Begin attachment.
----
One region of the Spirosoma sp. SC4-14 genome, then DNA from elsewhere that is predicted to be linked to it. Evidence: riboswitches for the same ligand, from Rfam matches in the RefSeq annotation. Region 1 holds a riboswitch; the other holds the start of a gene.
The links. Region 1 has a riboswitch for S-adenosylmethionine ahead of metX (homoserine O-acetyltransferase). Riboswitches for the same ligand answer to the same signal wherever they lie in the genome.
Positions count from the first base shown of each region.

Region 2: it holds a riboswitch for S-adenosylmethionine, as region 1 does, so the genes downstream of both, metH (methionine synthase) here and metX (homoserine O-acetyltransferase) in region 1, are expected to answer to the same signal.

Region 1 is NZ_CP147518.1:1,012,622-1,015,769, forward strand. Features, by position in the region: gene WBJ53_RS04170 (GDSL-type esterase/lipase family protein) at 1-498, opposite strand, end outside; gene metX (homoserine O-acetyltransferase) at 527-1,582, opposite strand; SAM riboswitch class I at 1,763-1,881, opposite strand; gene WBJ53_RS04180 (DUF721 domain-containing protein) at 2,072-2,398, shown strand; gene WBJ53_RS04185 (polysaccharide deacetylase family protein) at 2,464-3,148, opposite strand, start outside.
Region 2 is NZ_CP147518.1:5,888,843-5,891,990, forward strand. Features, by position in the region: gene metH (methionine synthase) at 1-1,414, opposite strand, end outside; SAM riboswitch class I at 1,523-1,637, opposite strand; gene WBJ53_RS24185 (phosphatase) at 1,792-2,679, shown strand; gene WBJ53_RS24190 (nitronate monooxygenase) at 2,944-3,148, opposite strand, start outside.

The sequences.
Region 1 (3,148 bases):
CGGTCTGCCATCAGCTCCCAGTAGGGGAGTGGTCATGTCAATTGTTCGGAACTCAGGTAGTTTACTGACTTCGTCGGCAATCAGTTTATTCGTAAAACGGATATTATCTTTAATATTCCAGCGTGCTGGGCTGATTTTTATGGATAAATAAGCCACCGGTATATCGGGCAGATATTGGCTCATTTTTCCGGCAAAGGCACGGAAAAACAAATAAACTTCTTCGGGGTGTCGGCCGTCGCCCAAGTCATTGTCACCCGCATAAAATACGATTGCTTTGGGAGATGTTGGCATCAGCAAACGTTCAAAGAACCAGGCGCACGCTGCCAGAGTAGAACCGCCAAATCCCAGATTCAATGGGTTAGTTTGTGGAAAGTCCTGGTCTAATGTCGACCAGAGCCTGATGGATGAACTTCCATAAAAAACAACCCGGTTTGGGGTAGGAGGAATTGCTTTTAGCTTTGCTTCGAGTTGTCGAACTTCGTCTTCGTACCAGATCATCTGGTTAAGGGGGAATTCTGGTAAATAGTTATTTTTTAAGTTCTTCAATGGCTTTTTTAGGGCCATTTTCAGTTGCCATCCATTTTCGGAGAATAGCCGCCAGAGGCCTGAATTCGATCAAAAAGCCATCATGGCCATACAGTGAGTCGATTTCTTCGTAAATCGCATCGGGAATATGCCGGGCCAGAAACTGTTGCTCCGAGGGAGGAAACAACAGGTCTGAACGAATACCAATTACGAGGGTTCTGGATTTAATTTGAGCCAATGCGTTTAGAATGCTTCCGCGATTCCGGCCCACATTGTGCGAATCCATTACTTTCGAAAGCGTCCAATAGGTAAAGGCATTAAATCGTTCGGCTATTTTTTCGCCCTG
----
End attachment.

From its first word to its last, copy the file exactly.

One region of the Spirosoma sp. SC4-14 genome, then DNA from elsewhere that is predicted to be linked to it. Evidence: riboswitches for the same ligand, from Rfam matches in the RefSeq annotation. Region 1 holds a riboswitch; the other holds the start of a gene.
The links. Region 1 has a riboswitch for S-adenosylmethionine ahead of metX (homoserine O-acetyltransferase). Riboswitches for the same ligand answer to the same signal wherever they lie in the genome.
Positions count from the first base shown of each region.

Region 2: it holds a riboswitch for S-adenosylmethionine, as region 1 does, so the genes downstream of both, metH (methionine synthase) here and metX (homoserine O-acetyltransferase) in region 1, are expected to answer to the same signal.

Region 1 is NZ_CP147518.1:1,012,622-1,015,769, forward strand. Features, by position in the region: gene WBJ53_RS04170 (GDSL-type esterase/lipase family protein) at 1-498, opposite strand, end outside; gene metX (homoserine O-acetyltransferase) at 527-1,582, opposite strand; SAM riboswitch class I at 1,763-1,881, opposite strand; gene WBJ53_RS04180 (DUF721 domain-containing protein) at 2,072-2,398, shown strand; gene WBJ53_RS04185 (polysaccharide deacetylase family protein) at 2,464-3,148, opposite strand, start outside.
Region 2 is NZ_CP147518.1:5,888,843-5,891,990, forward strand. Features, by position in the region: gene metH (methionine synthase) at 1-1,414, opposite strand, end outside; SAM riboswitch class I at 1,523-1,637, opposite strand; gene WBJ53_RS24185 (phosphatase) at 1,792-2,679, shown strand; gene WBJ53_RS24190 (nitronate monooxygenase) at 2,944-3,148, opposite strand, start outside.

The sequences.
Region 1 (3,148 bases):
CGGTCTGCCATCAGCTCCCAGTAGGGGAGTGGTCATGTCAATTGTTCGGAACTCAGGTAGTTTACTGACTTCGTCGGCAATCAGTTTATTCGTAAAACGGATATTATCTTTAATATTCCAGCGTGCTGGGCTGATTTTTATGGATAAATAAGCCACCGGTATATCGGGCAGATATTGGCTCATTTTTCCGGCAAAGGCACGGAAAAACAAATAAACTTCTTCGGGGTGTCGGCCGTCGCCCAAGTCATTGTCACCCGCATAAAATACGATTGCTTTGGGAGATGTTGGCATCAGCAAACGTTCAAAGAACCAGGCGCACGCTGCCAGAGTAGAACCGCCAAATCCCAGATTCAATGGGTTAGTTTGTGGAAAGTCCTGGTCTAATGTCGACCAGAGCCTGATGGATGAACTTCCATAAAAAACAACCCGGTTTGGGGTAGGAGGAATTGCTTTTAGCTTTGCTTCGAGTTGTCGAACTTCGTCTTCGTACCAGATCATCTGGTTAAGGGGGAATTCTGGTAAATAGTTATTTTTTAAGTTCTTCAATGGCTTTTTTAGGGCCATTTTCAGTTGCCATCCATTTTCGGAGAATAGCCGCCAGAGGCCTGAATTCGATCAAAAAGCCATCATGGCCATACAGTGAGTCGATTTCTTCGTAAATCGCATCGGGAATATGCCGGGCCAGAAACTGTTGCTCCGAGGGAGGAAACAACAGGTCTGAACGAATACCAATTACGAGGGTTCTGGATTTAATTTGAGCCAATGCGTTTAGAATGCTTCCGCGATTCCGGCCCACATTGTGCGAATCCATTACTTTCGAAAGCGTCCAATAGGTAAAGGCATTAAATCGTTCGGCTATTTTTTCGCCCTG